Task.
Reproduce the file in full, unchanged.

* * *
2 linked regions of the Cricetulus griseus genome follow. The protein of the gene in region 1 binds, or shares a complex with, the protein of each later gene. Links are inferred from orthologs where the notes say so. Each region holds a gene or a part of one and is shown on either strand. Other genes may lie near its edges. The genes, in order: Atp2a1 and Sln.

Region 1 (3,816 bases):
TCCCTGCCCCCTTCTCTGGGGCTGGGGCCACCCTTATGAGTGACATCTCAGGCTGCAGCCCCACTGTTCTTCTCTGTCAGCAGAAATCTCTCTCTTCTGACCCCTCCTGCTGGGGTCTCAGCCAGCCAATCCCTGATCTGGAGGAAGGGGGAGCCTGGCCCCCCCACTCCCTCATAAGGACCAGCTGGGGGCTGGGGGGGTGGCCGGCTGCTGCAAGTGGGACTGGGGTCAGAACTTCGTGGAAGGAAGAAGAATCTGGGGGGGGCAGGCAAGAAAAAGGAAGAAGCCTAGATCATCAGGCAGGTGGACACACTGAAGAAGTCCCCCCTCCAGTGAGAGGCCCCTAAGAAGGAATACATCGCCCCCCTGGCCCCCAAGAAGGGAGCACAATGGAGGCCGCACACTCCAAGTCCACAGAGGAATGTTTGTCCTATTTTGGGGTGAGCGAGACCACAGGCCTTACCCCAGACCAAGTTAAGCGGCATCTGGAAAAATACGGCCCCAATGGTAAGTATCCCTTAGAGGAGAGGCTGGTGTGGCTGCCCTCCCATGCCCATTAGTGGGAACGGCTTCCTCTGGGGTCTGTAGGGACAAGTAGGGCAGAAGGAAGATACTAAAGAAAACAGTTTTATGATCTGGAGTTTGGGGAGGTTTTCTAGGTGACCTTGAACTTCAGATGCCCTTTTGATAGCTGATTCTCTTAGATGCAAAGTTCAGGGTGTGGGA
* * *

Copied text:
2 linked regions of the Cricetulus griseus genome follow. The protein of the gene in region 1 binds, or shares a complex with, the protein of each later gene. Links are inferred from orthologs where the notes say so. Each region holds a gene or a part of one and is shown on either strand. Other genes may lie near its edges. The genes, in order: Atp2a1 and Sln.

Region 1 (3,816 bases):
TCCCTGCCCCCTTCTCTGGGGCTGGGGCCACCCTTATGAGTGACATCTCAGGCTGCAGCCCCACTGTTCTTCTCTGTCAGCAGAAATCTCTCTCTTCTGACCCCTCCTGCTGGGGTCTCAGCCAGCCAATCCCTGATCTGGAGGAAGGGGGAGCCTGGCCCCCCCACTCCCTCATAAGGACCAGCTGGGGGCTGGGGGGGTGGCCGGCTGCTGCAAGTGGGACTGGGGTCAGAACTTCGTGGAAGGAAGAAGAATCTGGGGGGGGCAGGCAAGAAAAAGGAAGAAGCCTAGATCATCAGGCAGGTGGACACACTGAAGAAGTCCCCCCTCCAGTGAGAGGCCCCTAAGAAGGAATACATCGCCCCCCTGGCCCCCAAGAAGGGAGCACAATGGAGGCCGCACACTCCAAGTCCACAGAGGAATGTTTGTCCTATTTTGGGGTGAGCGAGACCACAGGCCTTACCCCAGACCAAGTTAAGCGGCATCTGGAAAAATACGGCCCCAATGGTAAGTATCCCTTAGAGGAGAGGCTGGTGTGGCTGCCCTCCCATGCCCATTAGTGGGAACGGCTTCCTCTGGGGTCTGTAGGGACAAGTAGGGCAGAAGGAAGATACTAAAGAAAACAGTTTTATGATCTGGAGTTTGGGGAGGTTTTCTAGGTGACCTTGAACTTCAGATGCCCTTTTGATAGCTGATTCTCTTAGATGCAAAGTTCAGGGTGTGGGA